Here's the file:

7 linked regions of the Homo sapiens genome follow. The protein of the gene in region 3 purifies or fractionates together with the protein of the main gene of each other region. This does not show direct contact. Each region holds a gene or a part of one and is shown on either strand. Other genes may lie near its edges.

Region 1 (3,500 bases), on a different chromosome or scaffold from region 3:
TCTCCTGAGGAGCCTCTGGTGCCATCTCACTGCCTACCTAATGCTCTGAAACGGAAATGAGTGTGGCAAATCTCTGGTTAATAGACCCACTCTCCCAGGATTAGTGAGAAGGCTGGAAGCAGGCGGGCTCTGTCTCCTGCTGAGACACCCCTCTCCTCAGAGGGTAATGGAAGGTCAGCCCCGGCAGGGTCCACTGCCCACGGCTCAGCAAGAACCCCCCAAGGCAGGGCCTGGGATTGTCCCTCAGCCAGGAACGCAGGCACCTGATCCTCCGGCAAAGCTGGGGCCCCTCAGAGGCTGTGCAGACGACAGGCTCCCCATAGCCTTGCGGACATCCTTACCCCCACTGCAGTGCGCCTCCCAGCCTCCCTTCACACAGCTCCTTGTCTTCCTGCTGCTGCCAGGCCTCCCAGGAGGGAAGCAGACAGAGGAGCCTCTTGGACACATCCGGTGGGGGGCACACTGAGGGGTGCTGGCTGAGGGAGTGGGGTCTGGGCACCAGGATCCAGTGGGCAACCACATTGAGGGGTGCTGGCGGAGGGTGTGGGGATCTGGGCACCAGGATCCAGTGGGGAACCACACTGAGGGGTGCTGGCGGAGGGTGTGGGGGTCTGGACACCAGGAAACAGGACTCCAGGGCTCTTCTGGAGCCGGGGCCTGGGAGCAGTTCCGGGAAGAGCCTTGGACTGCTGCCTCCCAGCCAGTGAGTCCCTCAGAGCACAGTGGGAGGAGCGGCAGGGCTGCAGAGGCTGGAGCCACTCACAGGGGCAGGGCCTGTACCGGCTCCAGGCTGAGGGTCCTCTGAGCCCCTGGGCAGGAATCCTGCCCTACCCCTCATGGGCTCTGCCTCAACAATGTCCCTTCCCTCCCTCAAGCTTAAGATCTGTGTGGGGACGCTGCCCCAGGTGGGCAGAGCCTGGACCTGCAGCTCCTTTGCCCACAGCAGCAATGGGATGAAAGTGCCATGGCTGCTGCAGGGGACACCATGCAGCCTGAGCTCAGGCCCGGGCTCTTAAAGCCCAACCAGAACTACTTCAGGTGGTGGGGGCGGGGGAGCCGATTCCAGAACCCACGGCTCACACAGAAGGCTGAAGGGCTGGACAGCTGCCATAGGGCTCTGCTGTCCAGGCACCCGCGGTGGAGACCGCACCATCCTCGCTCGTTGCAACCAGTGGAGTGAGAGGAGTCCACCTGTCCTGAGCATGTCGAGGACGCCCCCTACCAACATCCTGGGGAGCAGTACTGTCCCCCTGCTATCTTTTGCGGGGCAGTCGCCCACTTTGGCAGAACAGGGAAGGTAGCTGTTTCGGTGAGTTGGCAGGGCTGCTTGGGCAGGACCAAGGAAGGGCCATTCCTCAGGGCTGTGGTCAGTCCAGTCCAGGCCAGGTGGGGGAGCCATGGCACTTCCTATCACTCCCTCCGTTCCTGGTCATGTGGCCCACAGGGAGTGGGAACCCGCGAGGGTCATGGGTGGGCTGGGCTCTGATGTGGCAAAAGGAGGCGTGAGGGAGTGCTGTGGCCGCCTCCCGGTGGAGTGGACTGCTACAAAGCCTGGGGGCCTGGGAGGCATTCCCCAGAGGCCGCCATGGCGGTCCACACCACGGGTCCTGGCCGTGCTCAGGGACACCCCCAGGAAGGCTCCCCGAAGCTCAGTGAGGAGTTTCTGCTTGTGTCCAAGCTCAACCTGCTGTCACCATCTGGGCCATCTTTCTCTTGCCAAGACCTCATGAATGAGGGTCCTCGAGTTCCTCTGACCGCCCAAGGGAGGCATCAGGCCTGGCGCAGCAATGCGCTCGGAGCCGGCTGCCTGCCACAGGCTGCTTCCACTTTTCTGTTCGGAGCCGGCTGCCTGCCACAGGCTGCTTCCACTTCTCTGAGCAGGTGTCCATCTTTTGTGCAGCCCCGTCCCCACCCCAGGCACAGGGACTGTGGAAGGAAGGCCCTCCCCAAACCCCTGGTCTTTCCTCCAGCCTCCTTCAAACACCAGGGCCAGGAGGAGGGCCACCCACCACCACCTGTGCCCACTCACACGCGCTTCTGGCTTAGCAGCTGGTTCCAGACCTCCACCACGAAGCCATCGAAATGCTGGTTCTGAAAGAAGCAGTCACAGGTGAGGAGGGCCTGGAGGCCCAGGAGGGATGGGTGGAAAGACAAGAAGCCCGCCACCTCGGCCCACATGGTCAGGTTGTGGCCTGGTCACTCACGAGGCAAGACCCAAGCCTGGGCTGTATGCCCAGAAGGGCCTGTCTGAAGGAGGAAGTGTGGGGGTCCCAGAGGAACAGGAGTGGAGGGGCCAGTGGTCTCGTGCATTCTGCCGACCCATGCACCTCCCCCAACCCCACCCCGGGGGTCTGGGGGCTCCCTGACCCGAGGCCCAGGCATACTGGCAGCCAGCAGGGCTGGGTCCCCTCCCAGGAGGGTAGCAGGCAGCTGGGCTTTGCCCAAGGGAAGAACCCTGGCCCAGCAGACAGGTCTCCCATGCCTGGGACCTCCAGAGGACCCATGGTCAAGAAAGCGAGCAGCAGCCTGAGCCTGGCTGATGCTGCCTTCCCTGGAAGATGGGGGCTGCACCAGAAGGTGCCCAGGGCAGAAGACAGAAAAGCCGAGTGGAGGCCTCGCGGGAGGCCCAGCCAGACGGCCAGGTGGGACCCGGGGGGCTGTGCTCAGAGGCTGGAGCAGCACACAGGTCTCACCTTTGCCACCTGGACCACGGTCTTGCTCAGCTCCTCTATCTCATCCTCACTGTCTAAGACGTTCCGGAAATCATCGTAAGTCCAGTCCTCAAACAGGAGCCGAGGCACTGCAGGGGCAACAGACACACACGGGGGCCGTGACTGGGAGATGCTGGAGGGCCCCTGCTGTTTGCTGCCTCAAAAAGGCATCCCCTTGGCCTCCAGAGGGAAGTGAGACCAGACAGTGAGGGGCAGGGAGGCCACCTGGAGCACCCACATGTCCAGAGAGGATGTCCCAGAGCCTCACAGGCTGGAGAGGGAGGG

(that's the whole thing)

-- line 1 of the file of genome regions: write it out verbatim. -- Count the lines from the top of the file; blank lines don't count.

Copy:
7 linked regions of the Homo sapiens genome follow. The protein of the gene in region 3 purifies or fractionates together with the protein of the main gene of each other region. This does not show direct contact. Each region holds a gene or a part of one and is shown on either strand. Other genes may lie near its edges.